EXCLUSIVE: Battleworld Gets Dangerous in Marvel's July 2015 Solicitations
Welcome to the three hundredth and forty-seventh in a series of examinations of comic book legends and whether they are true or false. This week is a special all-Mad edition of Comic Book Legends Revealed! Learn about Alfred E. Neuman’s strange origins! Discover if Mad Magazine actually used to sell straightjackets! And find out the mystery of “Mad Mind”!
Click here for an archive of the previous three hundred and forty-six.
COMIC LEGEND: Alfred E. Neuman existed well before Mad Magazine ever came about.
STATUS: True Enough for a True.
Alfred E. Neuman is the poster boy of Mad Magazine.
However, the character had appeared in various forms for decades before Mad Magazine ever existed!
No one is totally sure how the character became so popular, but this depiction of a stereotypical idiot popped up all over the place in the late 19th century and early 20th Century.
Here he is on a cover of Puck from 1890…
I’ll be honest – the 19th century versions vary a lot in appearance and a lot of them might be a bit of a stretch to say that they are definitively intended to be the same basic character. For instance, caricatures of Irish people around the 1870s tended to BASICALLY look like Alfred E. Neuman. Heck, the Yellow Kid BASICALLY looks like Alfred E. Neuman.
It is during the 20th century, though, that the character really took the form that he would stick with ever since.
Here he is from a poster in 1914…
Here he is from an anti-FDR voting postcard from 1940…
So by the time he finally appeared on the cover of an issue of Mad after first appearing on the cover of one of the first collection of Mad stories, The Mad Reader
the “What Me Worry?” kid was already quite the phenomenen…
(The above issue is #21).
Harvey Kurtzman was not the only one fascinated with this character, though, as fans were quickly enamored with him (I guess there’s just something about the look that people just dig).
The name Alfred E. Neuman (a name based on a character from Henry Morgan’s radio show) first appeared in #29…
In fact, the popularity of the character over the years led to an interesting defense when Mad was sued for copyright infringement during the 1960s…
Tom Richmond has the details here (in an excellent and more elaborate discussion of Alfred’s history):
Helen Pratt Stuff sued MAD for the use of the boy’s image, claiming her late husband had created and copyrighted the image in 1914 as part of a postcard not seen in print since 1920. Stuff had renewed the copyright in 1941, and she had successfully sued several other people who she claimed infringed on the work. MAD was able to prove in Federal Appellate Court that Stuff had both failed to protect the copyright by not contesting every known use of the image, and that the image had been in use by others prior to the filing of the copyright in 1914. All previous copyrights were invalidated by the courts. The Supreme Court upheld the ruling. Alfred remained the face of MAD.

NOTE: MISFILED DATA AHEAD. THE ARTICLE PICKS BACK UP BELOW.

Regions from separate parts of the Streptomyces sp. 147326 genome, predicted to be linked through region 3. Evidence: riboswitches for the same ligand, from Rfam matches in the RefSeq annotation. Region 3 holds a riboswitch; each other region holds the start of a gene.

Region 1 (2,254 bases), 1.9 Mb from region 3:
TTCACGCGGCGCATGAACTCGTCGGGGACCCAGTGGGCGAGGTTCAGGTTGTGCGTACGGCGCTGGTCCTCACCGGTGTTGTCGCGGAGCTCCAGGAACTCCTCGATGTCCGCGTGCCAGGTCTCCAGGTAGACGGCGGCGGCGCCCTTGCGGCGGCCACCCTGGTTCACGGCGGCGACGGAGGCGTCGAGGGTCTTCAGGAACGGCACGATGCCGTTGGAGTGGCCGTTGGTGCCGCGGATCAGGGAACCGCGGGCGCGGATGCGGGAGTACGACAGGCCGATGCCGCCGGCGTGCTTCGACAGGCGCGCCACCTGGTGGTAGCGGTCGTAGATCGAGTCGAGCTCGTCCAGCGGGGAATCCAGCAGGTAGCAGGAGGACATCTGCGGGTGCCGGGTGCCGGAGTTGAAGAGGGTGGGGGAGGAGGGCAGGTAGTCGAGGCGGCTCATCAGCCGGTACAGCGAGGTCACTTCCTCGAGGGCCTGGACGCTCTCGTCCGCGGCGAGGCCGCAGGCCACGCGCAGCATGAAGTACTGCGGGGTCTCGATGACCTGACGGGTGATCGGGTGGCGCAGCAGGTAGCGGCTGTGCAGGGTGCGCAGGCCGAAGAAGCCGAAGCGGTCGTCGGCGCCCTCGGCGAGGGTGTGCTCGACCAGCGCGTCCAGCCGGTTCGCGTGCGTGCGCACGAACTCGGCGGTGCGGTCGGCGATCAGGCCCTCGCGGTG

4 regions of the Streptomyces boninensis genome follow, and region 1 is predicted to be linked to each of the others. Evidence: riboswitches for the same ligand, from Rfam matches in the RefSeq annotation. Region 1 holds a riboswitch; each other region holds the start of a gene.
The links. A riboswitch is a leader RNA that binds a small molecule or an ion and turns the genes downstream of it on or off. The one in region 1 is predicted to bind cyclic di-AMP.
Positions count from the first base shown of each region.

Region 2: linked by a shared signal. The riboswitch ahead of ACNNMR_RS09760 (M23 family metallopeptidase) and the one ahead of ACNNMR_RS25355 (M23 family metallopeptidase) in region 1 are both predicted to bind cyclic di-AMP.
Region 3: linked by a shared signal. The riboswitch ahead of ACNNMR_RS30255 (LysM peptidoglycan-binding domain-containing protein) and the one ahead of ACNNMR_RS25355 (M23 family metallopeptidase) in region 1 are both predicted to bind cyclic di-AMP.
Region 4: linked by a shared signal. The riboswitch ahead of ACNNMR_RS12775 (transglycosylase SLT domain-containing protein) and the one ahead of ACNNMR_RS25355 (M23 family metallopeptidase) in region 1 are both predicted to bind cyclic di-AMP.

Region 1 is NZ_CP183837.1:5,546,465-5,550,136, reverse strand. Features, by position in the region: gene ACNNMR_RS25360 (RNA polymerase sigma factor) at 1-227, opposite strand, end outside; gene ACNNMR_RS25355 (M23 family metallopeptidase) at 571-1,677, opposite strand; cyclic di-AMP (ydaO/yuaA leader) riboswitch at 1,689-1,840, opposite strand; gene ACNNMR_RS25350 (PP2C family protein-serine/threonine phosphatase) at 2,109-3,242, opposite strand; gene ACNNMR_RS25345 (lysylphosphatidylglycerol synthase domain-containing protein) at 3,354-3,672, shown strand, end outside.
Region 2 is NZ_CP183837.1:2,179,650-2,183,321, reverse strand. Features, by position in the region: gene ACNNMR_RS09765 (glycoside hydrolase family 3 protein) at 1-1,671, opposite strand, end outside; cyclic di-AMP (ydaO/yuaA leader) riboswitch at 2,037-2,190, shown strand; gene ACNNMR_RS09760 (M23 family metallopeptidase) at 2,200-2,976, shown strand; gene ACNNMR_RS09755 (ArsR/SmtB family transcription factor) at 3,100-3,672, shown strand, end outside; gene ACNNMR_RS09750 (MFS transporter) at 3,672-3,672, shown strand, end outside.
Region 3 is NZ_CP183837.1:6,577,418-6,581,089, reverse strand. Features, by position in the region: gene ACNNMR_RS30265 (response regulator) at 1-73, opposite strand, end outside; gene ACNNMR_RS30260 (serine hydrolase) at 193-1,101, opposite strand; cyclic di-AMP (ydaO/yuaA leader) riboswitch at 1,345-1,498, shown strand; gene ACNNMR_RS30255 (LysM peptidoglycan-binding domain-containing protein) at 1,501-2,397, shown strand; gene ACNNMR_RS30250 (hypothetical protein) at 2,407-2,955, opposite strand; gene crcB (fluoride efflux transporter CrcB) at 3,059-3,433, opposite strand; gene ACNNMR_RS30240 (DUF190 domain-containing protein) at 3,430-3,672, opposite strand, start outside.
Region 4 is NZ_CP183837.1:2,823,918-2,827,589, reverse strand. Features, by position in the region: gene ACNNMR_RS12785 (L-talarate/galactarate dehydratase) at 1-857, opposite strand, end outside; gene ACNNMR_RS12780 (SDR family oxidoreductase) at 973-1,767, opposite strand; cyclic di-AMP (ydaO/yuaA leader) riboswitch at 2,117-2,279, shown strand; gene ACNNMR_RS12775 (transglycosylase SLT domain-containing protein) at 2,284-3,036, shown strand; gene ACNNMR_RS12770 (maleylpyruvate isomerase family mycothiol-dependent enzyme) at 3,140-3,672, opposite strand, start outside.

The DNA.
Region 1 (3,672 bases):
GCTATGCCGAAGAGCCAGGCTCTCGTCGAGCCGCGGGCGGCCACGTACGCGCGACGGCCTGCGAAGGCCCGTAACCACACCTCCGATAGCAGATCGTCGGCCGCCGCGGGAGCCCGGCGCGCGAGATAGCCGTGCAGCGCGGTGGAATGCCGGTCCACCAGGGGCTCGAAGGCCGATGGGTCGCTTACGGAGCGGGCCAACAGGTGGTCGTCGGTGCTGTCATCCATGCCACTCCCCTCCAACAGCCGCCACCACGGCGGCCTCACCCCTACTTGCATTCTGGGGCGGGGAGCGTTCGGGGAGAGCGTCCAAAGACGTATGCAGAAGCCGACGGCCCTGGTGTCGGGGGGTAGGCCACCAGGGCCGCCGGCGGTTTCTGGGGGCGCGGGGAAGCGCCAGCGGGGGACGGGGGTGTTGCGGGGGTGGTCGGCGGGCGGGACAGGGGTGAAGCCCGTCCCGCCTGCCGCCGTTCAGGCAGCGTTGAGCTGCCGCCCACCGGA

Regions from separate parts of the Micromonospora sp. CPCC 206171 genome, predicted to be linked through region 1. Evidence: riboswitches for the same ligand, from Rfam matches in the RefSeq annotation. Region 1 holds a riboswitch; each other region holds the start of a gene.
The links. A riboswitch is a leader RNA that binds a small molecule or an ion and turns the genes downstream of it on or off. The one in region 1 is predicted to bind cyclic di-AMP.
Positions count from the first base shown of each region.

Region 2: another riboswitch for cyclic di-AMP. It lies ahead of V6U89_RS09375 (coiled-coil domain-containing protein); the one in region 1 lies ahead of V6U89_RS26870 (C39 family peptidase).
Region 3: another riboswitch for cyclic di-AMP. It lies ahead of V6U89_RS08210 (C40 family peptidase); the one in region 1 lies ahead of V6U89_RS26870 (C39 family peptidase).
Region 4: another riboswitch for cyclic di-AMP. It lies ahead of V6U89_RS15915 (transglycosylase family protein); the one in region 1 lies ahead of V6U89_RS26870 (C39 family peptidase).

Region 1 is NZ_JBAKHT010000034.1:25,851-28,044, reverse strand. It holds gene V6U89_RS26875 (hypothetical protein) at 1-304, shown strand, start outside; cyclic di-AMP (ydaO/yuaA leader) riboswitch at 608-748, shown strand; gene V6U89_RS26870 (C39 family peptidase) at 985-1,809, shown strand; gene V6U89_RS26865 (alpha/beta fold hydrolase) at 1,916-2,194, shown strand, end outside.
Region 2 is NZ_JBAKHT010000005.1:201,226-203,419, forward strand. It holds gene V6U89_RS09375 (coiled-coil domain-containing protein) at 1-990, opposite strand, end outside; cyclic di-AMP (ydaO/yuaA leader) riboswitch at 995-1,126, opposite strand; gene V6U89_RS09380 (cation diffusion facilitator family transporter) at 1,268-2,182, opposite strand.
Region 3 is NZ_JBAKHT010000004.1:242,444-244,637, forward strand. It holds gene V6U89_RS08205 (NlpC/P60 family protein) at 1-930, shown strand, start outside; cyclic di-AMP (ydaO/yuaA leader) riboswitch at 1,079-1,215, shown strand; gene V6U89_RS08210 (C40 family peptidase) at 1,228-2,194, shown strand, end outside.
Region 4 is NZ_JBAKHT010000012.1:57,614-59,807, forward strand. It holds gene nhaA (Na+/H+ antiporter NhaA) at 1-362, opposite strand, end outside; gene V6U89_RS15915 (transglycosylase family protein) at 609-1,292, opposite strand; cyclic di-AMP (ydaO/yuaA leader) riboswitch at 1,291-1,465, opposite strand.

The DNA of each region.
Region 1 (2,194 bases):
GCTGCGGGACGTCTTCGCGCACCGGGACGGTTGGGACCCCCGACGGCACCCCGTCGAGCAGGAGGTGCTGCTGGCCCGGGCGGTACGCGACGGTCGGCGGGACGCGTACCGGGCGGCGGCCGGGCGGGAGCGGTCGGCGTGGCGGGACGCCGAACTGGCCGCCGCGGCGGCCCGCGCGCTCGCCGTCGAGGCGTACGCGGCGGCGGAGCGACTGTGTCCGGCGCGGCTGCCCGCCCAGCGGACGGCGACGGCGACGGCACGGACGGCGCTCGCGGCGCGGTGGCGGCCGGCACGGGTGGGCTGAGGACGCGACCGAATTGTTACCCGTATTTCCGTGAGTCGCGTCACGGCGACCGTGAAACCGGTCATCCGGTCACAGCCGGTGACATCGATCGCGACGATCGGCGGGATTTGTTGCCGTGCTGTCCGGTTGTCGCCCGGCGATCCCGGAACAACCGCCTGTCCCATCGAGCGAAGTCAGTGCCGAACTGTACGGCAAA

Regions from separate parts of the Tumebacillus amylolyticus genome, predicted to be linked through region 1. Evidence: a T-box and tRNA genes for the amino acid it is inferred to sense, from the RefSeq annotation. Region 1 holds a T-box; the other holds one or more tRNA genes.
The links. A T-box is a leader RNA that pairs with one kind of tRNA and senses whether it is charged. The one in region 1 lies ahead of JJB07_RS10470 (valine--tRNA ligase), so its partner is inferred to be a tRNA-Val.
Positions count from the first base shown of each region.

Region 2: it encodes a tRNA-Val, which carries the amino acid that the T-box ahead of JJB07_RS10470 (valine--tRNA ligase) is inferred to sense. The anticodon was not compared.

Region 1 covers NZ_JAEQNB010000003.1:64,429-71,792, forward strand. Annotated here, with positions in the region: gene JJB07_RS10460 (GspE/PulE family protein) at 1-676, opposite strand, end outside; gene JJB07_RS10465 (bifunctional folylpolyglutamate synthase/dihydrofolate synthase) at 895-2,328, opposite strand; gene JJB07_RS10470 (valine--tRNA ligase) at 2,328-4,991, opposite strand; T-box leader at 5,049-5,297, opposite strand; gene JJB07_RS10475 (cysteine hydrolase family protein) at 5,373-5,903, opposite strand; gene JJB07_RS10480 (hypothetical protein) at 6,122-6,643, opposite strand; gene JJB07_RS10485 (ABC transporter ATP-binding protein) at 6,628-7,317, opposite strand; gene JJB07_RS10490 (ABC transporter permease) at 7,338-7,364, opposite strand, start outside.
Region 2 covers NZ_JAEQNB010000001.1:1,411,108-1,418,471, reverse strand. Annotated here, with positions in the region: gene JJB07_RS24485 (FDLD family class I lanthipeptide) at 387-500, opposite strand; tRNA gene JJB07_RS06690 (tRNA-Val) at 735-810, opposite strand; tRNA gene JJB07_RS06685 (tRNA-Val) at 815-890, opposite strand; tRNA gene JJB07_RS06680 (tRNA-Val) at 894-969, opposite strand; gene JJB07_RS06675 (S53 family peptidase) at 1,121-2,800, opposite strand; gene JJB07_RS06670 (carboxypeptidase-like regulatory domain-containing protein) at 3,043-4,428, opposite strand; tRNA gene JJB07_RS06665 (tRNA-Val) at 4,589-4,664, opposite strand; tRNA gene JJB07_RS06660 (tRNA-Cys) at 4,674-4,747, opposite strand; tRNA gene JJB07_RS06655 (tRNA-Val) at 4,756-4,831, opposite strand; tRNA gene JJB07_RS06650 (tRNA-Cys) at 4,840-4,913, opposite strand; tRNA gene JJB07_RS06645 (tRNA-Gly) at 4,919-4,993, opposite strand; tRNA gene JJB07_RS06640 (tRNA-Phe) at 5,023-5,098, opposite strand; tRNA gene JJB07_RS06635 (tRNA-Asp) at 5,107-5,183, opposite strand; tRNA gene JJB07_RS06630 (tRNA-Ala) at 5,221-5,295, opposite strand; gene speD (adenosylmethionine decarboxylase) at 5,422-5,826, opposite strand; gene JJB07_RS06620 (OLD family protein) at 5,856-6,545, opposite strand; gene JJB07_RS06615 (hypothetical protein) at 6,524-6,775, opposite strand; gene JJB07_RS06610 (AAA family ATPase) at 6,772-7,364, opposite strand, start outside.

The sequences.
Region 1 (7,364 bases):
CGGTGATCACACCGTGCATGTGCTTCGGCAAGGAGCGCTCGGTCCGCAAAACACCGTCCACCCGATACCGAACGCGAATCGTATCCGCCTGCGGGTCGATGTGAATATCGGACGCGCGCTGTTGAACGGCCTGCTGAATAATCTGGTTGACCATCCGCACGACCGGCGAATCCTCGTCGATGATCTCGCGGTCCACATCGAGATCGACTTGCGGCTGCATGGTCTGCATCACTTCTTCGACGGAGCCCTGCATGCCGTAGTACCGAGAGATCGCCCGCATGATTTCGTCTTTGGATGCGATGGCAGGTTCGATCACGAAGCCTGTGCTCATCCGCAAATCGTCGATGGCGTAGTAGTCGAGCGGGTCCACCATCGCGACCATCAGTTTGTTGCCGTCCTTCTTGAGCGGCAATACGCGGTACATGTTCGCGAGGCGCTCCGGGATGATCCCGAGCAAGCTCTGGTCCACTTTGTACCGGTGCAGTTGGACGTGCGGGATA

Fascinating! Thanks for the info, Tom!
COMIC LEGEND: Mad Magazine used to sell actual straight jackets!
STATUS: Basically True
Reader Kitefox asked me awhile back:
I remember something about how Mad magazine, during its comic book days or shortly after, offered straight jackets for sale, I guess as a mail-in premium or something like that. Any truth to that?
There is some truth to it. They DID sell straight jackets…kind of.
They sold NOVELTY straight jackets (complete with an actual lock!).
Here is a picture of the straight jacket…
And here is an ad for the jacket, from Mad #46…
Thanks to the Mad Trash for the picture of the jacket! And thanks to Kitefox for the question!
COMIC LEGEND: Every Mad cover has an easter egg of the letters “ind” to form Mad Mind.
STATUS: Essentially False
Recently, commenter Matt Bird asked:
What does the “ind” mean between the M and the A in the Mad logo? Is it a reference to something, or a legal thing, or some sort of continuation of the title, turning it into “Mad Mind”? I’ve always wondered this.
Matt is far from the only person who has wondered about this, as it has shown up numerous times over the years on various lists of “hidden in-jokes.” The idea being that it is surreptitiously saying, as Matt mentioned, “Mad Mind” or as others suggest, perhaps “Mind Ad.”
The truth is less cool.
IND simply stands for Independent News Distributors, who distributes Mad.
That is not to say that they did not place the IND at that precise spot for a DOUBLE meaning, but the main meaning is fairly straightforward.
Thanks to Matt for asking the question and thanks to commenter jjc who answered Matt before I could.
Okay, that’s it for this week!
Feel free (heck, I implore you!) to write in with your suggestions for future installments! My e-mail address is firstname.lastname@example.org. And my Twitter feed is http://twitter.com/brian_cronin, so you can ask me legends there, as well!
Follow Comics Should Be Good on Twitter and on Facebook (also, feel free to share Comic Book Legends Revealed on our Facebook page!). If we hit 3,000 likes on Facebook you’ll get a bonus edition of Comic Book Legends the week after we hit 3,000 likes! So go like us on Facebook to get that extra Comic Book Legends Revealed! Not only will you get updates when new blog posts show up on both Twitter and Facebook, but you’ll get original content from me, as well!
Here’s my book of Comic Book Legends (130 legends – half of them are re-worked classic legends I’ve featured on the blog and half of them are legends never published on the blog!).
The cover is by artist Mickey Duzyj. He did a great job on it…(click to enlarge)…
If you’d like to order it, you can use the following code if you’d like to send me a bit of a referral fee…
See you all next year!
Comics Should Be Good accepts review copies. Anything sent to us will (for better or for worse) end up reviewed on the blog. See where to send the review copies.